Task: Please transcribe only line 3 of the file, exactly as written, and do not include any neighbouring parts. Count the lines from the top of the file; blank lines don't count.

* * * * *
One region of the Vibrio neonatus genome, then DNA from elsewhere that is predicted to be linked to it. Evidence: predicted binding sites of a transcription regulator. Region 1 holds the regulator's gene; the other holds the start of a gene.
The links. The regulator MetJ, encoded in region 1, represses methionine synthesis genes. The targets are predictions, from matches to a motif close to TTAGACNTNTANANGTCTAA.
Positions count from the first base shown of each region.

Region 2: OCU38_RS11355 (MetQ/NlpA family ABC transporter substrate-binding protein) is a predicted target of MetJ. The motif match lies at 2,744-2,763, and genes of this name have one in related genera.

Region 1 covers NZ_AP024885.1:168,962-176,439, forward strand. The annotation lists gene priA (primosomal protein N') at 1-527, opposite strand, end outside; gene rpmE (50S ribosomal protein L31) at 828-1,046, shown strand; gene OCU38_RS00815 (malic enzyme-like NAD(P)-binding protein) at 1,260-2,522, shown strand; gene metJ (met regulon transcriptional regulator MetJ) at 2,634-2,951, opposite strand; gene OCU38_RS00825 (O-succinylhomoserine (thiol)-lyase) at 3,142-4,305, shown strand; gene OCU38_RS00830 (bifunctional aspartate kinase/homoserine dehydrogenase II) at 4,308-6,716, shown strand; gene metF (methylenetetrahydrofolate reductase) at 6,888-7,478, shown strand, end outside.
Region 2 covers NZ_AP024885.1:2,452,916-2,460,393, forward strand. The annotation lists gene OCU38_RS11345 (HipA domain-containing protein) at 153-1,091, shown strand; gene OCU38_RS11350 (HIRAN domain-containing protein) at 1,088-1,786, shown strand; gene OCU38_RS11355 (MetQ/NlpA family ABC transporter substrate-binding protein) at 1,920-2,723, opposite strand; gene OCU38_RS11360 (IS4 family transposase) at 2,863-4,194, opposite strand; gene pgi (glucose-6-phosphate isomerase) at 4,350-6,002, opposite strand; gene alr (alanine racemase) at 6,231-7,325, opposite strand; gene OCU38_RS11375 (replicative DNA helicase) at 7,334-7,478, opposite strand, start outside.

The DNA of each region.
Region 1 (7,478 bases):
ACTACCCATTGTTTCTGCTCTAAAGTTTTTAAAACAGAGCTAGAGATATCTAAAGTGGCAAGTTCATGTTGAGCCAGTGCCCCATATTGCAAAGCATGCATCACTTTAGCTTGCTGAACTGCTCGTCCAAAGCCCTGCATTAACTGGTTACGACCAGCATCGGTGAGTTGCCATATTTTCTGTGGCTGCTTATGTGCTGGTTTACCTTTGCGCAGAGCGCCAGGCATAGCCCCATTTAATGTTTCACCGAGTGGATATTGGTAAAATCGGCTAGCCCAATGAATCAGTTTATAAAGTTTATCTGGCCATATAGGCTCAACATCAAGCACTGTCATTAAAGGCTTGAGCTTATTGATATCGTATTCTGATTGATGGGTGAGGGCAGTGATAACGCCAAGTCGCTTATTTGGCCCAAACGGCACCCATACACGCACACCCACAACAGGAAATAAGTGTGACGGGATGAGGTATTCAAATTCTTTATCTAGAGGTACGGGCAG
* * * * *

Positions count from the first base shown of each region.